This is where Religious Community Services (RCS) steps in to help. The organization’s mission includes the prevention of homelessness by developing plans of action led by trained professionals for those in need so they may begin the road to self-sufficiency. And services and shelter do not end at 5:00 p.m. each day—RCS is proud to provide overnight housing for our veterans for as long as they need it. The goal, of course, is to find a permanent housing solution for these servicemen and women. In the last two years RCS facilitated supportive housing for 13 homeless veterans, but there are many more veterans who can be helped.

How You Can Help

RCS is working to raise $352,000 for the Shelter as part of the BEE Campaign. Veterans have answered the call to serve our nation in a way few Americans ever will and they deserve the full measure of our support.

RCS currently operates a 20-bed shelter for homeless families, teens, veterans, and individuals. Last year, over 200 people stayed at the shelter—50 of those were veterans—and beds were full every night for nearly 300 days.

It is for this reason that an RCS Veterans Emergency Shelter must be built. Other factors include:

  • Nearly 15% of the homeless population in our area are veterans;
  • Over 100 homeless veterans live in our tri-county area;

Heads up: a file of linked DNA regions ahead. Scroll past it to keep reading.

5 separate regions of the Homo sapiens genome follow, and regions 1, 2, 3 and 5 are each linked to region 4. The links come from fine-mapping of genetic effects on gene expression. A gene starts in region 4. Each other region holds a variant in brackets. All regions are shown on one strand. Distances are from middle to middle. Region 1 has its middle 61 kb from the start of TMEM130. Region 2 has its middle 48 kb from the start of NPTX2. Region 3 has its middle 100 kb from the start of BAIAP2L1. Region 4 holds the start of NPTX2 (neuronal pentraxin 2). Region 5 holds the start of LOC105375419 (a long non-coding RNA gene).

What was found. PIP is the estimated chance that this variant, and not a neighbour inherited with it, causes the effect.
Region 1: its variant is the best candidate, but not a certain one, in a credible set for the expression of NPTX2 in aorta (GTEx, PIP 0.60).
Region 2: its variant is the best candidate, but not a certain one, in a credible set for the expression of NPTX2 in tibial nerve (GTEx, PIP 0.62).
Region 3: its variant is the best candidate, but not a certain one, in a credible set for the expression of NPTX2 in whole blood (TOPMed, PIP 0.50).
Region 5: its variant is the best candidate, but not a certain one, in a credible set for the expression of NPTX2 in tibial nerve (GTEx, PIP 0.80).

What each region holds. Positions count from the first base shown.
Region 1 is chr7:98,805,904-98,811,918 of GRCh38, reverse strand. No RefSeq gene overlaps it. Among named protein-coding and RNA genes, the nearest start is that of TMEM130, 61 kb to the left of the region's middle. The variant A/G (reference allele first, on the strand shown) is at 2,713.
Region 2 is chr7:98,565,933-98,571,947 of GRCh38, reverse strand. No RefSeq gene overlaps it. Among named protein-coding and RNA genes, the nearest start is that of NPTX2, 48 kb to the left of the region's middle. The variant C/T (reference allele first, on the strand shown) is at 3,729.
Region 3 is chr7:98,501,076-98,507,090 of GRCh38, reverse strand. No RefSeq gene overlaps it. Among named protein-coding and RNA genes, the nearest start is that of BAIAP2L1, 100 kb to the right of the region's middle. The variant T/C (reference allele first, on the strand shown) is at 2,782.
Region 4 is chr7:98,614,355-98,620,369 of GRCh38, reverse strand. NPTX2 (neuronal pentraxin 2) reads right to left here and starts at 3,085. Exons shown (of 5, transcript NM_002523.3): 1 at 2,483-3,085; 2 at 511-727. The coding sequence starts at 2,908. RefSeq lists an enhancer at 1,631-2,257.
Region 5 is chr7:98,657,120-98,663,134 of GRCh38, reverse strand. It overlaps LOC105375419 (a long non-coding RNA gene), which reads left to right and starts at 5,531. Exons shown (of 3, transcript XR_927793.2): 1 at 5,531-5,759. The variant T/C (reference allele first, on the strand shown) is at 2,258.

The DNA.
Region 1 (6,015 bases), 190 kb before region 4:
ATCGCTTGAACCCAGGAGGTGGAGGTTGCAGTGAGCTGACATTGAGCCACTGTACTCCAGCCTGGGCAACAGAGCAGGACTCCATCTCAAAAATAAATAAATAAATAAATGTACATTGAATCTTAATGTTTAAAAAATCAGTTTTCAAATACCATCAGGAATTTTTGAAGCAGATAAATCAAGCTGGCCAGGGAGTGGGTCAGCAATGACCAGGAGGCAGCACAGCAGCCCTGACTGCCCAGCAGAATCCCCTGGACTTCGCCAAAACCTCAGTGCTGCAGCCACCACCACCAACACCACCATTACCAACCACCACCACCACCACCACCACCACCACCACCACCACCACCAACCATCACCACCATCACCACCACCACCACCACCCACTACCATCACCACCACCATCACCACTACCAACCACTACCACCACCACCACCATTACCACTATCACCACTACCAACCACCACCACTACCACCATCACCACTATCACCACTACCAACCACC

• Reliable transportation is needed to/from hospitals and clinics; and
  • Veterans need help obtaining basic services (medical and mental health assistance) and financial resources.

The goal of RCS is to build a shelter specifically for veterans to:

  • Provide a guarantee of six rooms just for homeless veterans in need;
  • Create separate entry for privacy and security; and
  • Have room to introduce additional programs to encourage independence while transitioning a veteran into civilian life.

RCS relies heavily on donations from the community—27 percent of that funding coming from individual donors. We want to not only help with emergency situations, but to assist in the growth and development of all our guests for long-term success. It is our hope you will entrust us with a donation as we strive to save and change people’s lives.

RCS, founded in 1982, is a faith-based organization addressing the basic needs of our community by providing food, clothing, and shelter to those who need it most. Primary programs include the Soup Kitchen, Clothing Closet, and Homeless Shelter, but many other thriving programs help nourish the whole person: Mind, body, and spirit. To volunteer or donate to RCS, call (252) 633-2767 or visit www.rcsnewbern.com.

(Sources: Religious Community Services; National Coalition for Homeless Veterans; U.S. Department of Veteran Affairs; U.S. Census Bureau; WCTI TV; Senator Rob Portman; and Program Evaluation Division North Carolina General Assembly.)